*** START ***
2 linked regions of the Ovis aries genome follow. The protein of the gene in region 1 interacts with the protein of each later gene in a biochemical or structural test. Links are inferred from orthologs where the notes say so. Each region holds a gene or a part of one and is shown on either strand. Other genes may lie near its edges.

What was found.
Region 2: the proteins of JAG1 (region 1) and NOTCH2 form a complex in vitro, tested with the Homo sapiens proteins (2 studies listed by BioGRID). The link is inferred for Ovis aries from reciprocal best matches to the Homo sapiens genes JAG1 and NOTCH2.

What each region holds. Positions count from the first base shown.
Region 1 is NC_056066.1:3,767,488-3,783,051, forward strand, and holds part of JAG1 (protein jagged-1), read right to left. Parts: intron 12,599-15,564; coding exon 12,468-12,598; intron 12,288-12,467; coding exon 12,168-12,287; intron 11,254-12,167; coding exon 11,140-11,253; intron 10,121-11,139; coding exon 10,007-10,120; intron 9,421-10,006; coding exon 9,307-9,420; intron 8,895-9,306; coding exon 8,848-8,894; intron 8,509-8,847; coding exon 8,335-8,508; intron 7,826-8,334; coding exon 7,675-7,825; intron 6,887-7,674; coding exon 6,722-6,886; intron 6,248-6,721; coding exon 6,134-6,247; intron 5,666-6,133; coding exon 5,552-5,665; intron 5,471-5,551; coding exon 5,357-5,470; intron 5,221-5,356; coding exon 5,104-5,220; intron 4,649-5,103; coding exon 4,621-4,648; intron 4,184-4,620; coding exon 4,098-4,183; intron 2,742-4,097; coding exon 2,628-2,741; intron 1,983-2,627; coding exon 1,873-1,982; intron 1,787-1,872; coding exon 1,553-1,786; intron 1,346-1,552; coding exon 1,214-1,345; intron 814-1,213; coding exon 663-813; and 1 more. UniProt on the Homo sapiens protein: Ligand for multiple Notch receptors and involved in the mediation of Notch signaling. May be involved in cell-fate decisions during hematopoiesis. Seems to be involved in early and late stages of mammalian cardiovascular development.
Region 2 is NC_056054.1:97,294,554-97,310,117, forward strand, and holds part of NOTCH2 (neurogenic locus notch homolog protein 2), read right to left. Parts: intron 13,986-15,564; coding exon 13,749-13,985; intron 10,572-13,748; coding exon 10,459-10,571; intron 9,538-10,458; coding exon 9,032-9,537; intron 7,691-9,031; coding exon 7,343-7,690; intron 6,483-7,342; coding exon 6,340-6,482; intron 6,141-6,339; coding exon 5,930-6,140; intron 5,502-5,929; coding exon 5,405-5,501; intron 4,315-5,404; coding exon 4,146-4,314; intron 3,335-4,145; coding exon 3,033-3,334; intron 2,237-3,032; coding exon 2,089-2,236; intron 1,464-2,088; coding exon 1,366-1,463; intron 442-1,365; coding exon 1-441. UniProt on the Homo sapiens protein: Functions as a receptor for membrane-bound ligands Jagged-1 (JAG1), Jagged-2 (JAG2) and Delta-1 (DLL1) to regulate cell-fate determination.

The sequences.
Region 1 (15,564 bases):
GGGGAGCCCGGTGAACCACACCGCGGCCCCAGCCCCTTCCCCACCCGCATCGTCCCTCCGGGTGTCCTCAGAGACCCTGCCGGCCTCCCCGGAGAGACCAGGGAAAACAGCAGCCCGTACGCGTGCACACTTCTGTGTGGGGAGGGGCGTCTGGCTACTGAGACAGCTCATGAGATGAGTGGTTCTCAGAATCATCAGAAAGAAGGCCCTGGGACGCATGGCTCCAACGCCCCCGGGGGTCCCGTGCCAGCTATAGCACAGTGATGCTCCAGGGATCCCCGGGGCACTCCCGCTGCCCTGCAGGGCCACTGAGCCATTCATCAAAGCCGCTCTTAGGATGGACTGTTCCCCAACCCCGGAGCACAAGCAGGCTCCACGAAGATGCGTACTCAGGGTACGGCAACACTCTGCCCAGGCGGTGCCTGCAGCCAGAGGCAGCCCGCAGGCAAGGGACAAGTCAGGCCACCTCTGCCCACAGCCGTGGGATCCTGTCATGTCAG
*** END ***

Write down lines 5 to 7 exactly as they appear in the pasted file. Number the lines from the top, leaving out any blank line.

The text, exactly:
Region 1 is NC_056066.1:3,767,488-3,783,051, forward strand, and holds part of JAG1 (protein jagged-1), read right to left. Parts: intron 12,599-15,564; coding exon 12,468-12,598; intron 12,288-12,467; coding exon 12,168-12,287; intron 11,254-12,167; coding exon 11,140-11,253; intron 10,121-11,139; coding exon 10,007-10,120; intron 9,421-10,006; coding exon 9,307-9,420; intron 8,895-9,306; coding exon 8,848-8,894; intron 8,509-8,847; coding exon 8,335-8,508; intron 7,826-8,334; coding exon 7,675-7,825; intron 6,887-7,674; coding exon 6,722-6,886; intron 6,248-6,721; coding exon 6,134-6,247; intron 5,666-6,133; coding exon 5,552-5,665; intron 5,471-5,551; coding exon 5,357-5,470; intron 5,221-5,356; coding exon 5,104-5,220; intron 4,649-5,103; coding exon 4,621-4,648; intron 4,184-4,620; coding exon 4,098-4,183; intron 2,742-4,097; coding exon 2,628-2,741; intron 1,983-2,627; coding exon 1,873-1,982; intron 1,787-1,872; coding exon 1,553-1,786; intron 1,346-1,552; coding exon 1,214-1,345; intron 814-1,213; coding exon 663-813; and 1 more. UniProt on the Homo sapiens protein: Ligand for multiple Notch receptors and involved in the mediation of Notch signaling. May be involved in cell-fate decisions during hematopoiesis. Seems to be involved in early and late stages of mammalian cardiovascular development.
Region 2 is NC_056054.1:97,294,554-97,310,117, forward strand, and holds part of NOTCH2 (neurogenic locus notch homolog protein 2), read right to left. Parts: intron 13,986-15,564; coding exon 13,749-13,985; intron 10,572-13,748; coding exon 10,459-10,571; intron 9,538-10,458; coding exon 9,032-9,537; intron 7,691-9,031; coding exon 7,343-7,690; intron 6,483-7,342; coding exon 6,340-6,482; intron 6,141-6,339; coding exon 5,930-6,140; intron 5,502-5,929; coding exon 5,405-5,501; intron 4,315-5,404; coding exon 4,146-4,314; intron 3,335-4,145; coding exon 3,033-3,334; intron 2,237-3,032; coding exon 2,089-2,236; intron 1,464-2,088; coding exon 1,366-1,463; intron 442-1,365; coding exon 1-441. UniProt on the Homo sapiens protein: Functions as a receptor for membrane-bound ligands Jagged-1 (JAG1), Jagged-2 (JAG2) and Delta-1 (DLL1) to regulate cell-fate determination.

The sequences.